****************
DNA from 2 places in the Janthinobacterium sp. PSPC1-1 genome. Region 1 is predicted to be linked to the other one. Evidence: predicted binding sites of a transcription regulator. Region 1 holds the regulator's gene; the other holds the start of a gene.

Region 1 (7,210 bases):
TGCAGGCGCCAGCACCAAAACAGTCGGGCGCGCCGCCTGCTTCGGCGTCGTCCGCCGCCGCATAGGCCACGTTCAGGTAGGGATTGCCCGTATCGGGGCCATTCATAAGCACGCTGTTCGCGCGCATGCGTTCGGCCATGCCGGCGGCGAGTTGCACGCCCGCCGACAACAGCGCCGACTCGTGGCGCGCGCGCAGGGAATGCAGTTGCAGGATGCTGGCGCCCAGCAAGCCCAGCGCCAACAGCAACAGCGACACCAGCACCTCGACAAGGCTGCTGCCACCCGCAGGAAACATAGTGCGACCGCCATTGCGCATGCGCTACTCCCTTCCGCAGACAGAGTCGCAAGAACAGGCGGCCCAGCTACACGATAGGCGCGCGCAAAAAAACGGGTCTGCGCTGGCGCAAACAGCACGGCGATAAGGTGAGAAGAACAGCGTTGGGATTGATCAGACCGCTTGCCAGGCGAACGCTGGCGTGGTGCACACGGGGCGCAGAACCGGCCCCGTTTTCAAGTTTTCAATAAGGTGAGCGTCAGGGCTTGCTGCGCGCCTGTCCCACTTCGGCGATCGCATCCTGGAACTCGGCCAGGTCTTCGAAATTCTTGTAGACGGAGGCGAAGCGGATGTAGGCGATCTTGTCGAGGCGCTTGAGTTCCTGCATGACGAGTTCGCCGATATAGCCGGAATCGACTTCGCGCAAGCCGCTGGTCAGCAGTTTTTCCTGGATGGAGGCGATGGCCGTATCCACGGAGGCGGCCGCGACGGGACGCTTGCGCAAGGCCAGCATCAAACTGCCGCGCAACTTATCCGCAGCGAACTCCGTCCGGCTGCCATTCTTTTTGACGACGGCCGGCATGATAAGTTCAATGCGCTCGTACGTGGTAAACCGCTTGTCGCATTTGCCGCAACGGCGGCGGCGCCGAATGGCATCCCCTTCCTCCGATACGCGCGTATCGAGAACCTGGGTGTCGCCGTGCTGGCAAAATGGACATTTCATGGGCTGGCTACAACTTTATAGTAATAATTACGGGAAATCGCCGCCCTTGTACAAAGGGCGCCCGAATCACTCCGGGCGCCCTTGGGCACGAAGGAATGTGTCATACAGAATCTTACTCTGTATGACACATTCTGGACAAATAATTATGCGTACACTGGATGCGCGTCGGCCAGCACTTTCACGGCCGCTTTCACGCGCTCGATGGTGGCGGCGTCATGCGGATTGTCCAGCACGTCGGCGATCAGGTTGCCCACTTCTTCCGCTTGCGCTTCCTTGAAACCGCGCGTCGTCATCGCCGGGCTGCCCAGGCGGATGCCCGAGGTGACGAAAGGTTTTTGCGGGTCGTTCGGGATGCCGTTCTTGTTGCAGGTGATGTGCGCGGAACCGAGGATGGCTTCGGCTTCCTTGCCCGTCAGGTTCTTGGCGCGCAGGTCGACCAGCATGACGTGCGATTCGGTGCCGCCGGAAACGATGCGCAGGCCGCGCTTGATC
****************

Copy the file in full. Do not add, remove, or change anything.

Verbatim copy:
DNA from 2 places in the Janthinobacterium sp. PSPC1-1 genome. Region 1 is predicted to be linked to the other one. Evidence: predicted binding sites of a transcription regulator. Region 1 holds the regulator's gene; the other holds the start of a gene.

Region 1 (7,210 bases):
TGCAGGCGCCAGCACCAAAACAGTCGGGCGCGCCGCCTGCTTCGGCGTCGTCCGCCGCCGCATAGGCCACGTTCAGGTAGGGATTGCCCGTATCGGGGCCATTCATAAGCACGCTGTTCGCGCGCATGCGTTCGGCCATGCCGGCGGCGAGTTGCACGCCCGCCGACAACAGCGCCGACTCGTGGCGCGCGCGCAGGGAATGCAGTTGCAGGATGCTGGCGCCCAGCAAGCCCAGCGCCAACAGCAACAGCGACACCAGCACCTCGACAAGGCTGCTGCCACCCGCAGGAAACATAGTGCGACCGCCATTGCGCATGCGCTACTCCCTTCCGCAGACAGAGTCGCAAGAACAGGCGGCCCAGCTACACGATAGGCGCGCGCAAAAAAACGGGTCTGCGCTGGCGCAAACAGCACGGCGATAAGGTGAGAAGAACAGCGTTGGGATTGATCAGACCGCTTGCCAGGCGAACGCTGGCGTGGTGCACACGGGGCGCAGAACCGGCCCCGTTTTCAAGTTTTCAATAAGGTGAGCGTCAGGGCTTGCTGCGCGCCTGTCCCACTTCGGCGATCGCATCCTGGAACTCGGCCAGGTCTTCGAAATTCTTGTAGACGGAGGCGAAGCGGATGTAGGCGATCTTGTCGAGGCGCTTGAGTTCCTGCATGACGAGTTCGCCGATATAGCCGGAATCGACTTCGCGCAAGCCGCTGGTCAGCAGTTTTTCCTGGATGGAGGCGATGGCCGTATCCACGGAGGCGGCCGCGACGGGACGCTTGCGCAAGGCCAGCATCAAACTGCCGCGCAACTTATCCGCAGCGAACTCCGTCCGGCTGCCATTCTTTTTGACGACGGCCGGCATGATAAGTTCAATGCGCTCGTACGTGGTAAACCGCTTGTCGCATTTGCCGCAACGGCGGCGGCGCCGAATGGCATCCCCTTCCTCCGATACGCGCGTATCGAGAACCTGGGTGTCGCCGTGCTGGCAAAATGGACATTTCATGGGCTGGCTACAACTTTATAGTAATAATTACGGGAAATCGCCGCCCTTGTACAAAGGGCGCCCGAATCACTCCGGGCGCCCTTGGGCACGAAGGAATGTGTCATACAGAATCTTACTCTGTATGACACATTCTGGACAAATAATTATGCGTACACTGGATGCGCGTCGGCCAGCACTTTCACGGCCGCTTTCACGCGCTCGATGGTGGCGGCGTCATGCGGATTGTCCAGCACGTCGGCGATCAGGTTGCCCACTTCTTCCGCTTGCGCTTCCTTGAAACCGCGCGTCGTCATCGCCGGGCTGCCCAGGCGGATGCCCGAGGTGACGAAAGGTTTTTGCGGGTCGTTCGGGATGCCGTTCTTGTTGCAGGTGATGTGCGCGGAACCGAGGATGGCTTCGGCTTCCTTGCCCGTCAGGTTCTTGGCGCGCAGGTCGACCAGCATGACGTGCGATTCGGTGCCGCCGGAAACGATGCGCAGGCCGCGCTTGATC